Bum Wrap recommends using their pre-applied adhesive strip as the only affix method. Personally I prefer to bond the wrap as an additional outer ply, but always willing to try something new, I settled on mixing the two methods. The snare drum has the wrap glued on with “Weldbond” while the other drums are simply wrapped on with just the adhesive strip keeping the wrap tight around the shell.
The wraps all come pre-cut to the shell dimensions as ordered. Following Bum Wrap’s installation instructions, wrapping the drums is a breeze. For the snare I followed the exact same procedure with the addition of first brushing on a coat of “weldbond” on the shell. “Weldbond” is a Canadian brand of fortified PVA. (White glue) Usually, Contact cement or spray adhesive is the recommended glue for wrap. I personally prefer adhesive that doesn’t require “quick-setting” as it’s more forgiving. Contact cement has a “Point-of-no-return” once the surfaces have made contact.
This being a low-budget operation, another very appealing factor of Bum Wrap’s product offering is the quite aggressive pricing. We compared numerous wrap brands both from cost, design and visual aspects and while we would have likely made the same choice based on the unusual patterns available, the affordability is what “sealed the deal”.
Once wrapped we tried a few methods of making the holes through the wrap. Bum Wrap recommends punching the screw holes with a Philips-head screwdriver and cutting out the larger holes with an Exacto-knife. We found the knife method to work very well for the big holes, but ended up drilling most of the screw holes. The punch method worked well, but drilling was in the end faster and made “cleaner” looking holes.
Assembling the Drums
With all the holes drilled, the next step is installing all the lugs, brackets, spurs and other hardware. As usual we stuff our spring-spurs with our upgraded pink cotton balls. All chrome parts receive a quick buffing with a micro-fibre cloth prior to installation. Lug screws need to be tightened snug, but not “hard”. Bracket and spur screws can be tightened a smidge harder.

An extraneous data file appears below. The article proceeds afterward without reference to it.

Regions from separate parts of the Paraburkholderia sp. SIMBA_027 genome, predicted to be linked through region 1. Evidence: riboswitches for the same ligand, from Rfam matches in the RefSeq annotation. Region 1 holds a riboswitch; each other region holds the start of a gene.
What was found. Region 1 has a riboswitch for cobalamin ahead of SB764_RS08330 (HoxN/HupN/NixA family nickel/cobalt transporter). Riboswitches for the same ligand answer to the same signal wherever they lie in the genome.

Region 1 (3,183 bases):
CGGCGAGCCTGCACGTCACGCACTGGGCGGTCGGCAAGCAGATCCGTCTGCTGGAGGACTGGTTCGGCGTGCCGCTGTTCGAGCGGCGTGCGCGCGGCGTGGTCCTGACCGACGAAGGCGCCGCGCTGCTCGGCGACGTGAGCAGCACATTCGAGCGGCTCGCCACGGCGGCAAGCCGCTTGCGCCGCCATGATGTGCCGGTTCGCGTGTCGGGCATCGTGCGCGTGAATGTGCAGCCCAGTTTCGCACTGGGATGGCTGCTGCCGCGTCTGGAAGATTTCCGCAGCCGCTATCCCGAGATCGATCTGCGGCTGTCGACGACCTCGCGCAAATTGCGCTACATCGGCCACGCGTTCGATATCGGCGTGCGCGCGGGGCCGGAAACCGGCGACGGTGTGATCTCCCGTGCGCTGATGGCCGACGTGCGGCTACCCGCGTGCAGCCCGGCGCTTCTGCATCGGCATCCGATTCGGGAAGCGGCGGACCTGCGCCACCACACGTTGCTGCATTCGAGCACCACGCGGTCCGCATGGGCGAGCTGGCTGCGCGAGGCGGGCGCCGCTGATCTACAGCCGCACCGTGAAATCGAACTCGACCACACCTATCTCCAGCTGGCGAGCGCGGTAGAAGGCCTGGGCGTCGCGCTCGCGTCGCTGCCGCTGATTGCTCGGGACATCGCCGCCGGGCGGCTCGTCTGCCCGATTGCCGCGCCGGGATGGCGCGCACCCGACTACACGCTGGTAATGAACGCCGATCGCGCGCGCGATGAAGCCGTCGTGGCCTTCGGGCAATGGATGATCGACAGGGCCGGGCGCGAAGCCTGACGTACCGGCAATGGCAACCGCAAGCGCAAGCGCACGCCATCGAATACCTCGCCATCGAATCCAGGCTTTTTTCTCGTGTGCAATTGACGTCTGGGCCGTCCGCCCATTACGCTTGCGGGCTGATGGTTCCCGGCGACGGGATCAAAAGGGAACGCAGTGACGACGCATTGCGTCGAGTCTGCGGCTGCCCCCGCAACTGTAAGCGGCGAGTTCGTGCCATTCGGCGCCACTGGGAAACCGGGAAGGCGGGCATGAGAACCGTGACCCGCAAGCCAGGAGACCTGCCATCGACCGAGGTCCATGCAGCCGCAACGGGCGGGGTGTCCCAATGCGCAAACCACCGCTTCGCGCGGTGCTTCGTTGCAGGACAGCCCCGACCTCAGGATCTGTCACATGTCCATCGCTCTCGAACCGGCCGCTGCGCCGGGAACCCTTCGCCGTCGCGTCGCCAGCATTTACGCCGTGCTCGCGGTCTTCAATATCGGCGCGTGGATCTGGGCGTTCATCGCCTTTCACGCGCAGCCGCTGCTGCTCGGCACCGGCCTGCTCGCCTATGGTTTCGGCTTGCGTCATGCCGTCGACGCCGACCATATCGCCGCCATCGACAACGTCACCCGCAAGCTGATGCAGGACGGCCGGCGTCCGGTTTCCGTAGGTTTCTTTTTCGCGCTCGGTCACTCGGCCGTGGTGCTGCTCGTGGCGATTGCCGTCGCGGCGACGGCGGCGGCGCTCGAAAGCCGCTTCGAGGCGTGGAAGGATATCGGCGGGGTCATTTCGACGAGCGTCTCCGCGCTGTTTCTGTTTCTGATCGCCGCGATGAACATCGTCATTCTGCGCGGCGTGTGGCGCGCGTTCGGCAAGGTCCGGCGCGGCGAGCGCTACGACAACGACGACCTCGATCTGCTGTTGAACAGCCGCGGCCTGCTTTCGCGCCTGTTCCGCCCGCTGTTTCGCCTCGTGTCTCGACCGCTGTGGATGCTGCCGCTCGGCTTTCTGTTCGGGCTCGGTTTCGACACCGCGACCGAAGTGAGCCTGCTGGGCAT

A tiny kit needs a big personality. Just for looks we installed a port from an old sub-woofer in the bass drum resonant head. The unusual wrap helps with the “in your face” attitude as well.
To install the port we marked the centre of the head and then a dotted circle the same diameter as the inner lip of the port flange. With the head quite tight, cut around the dotted line with an Exacto-knife. Perfection isn’t necessary since the edge will be covered by the flange. Apply contact cement on both surfaces, wait 20 minutes and press the port into the head. Done!
Assembling our DIY Micro Bop Kit
Starting with the bass drum, we pop in a Pearl JG16 riser in the bottom bracket and raise it quite high to center the beater. Using a level we adjust the spurs to an even height with a slight upward tilt. Add the tom holder and a triple bracket for mounting a couple of cymbals to the bass drum.
The bass drum surprises with quite a bit of low end growl. I’m almost thinking the port may play a slight role, even if only there for visual appeal. The snare sounds killer tuned high. The floor tom has all the range we could desire, while the tom tom is very tricky to tune low enough and still have volume. A thinner shell would likely have been more optimal for a little 8″, but with a bit of patience we got it sounding acceptable. I’m hoping some experimenting with head combinations will improve it a bit yet.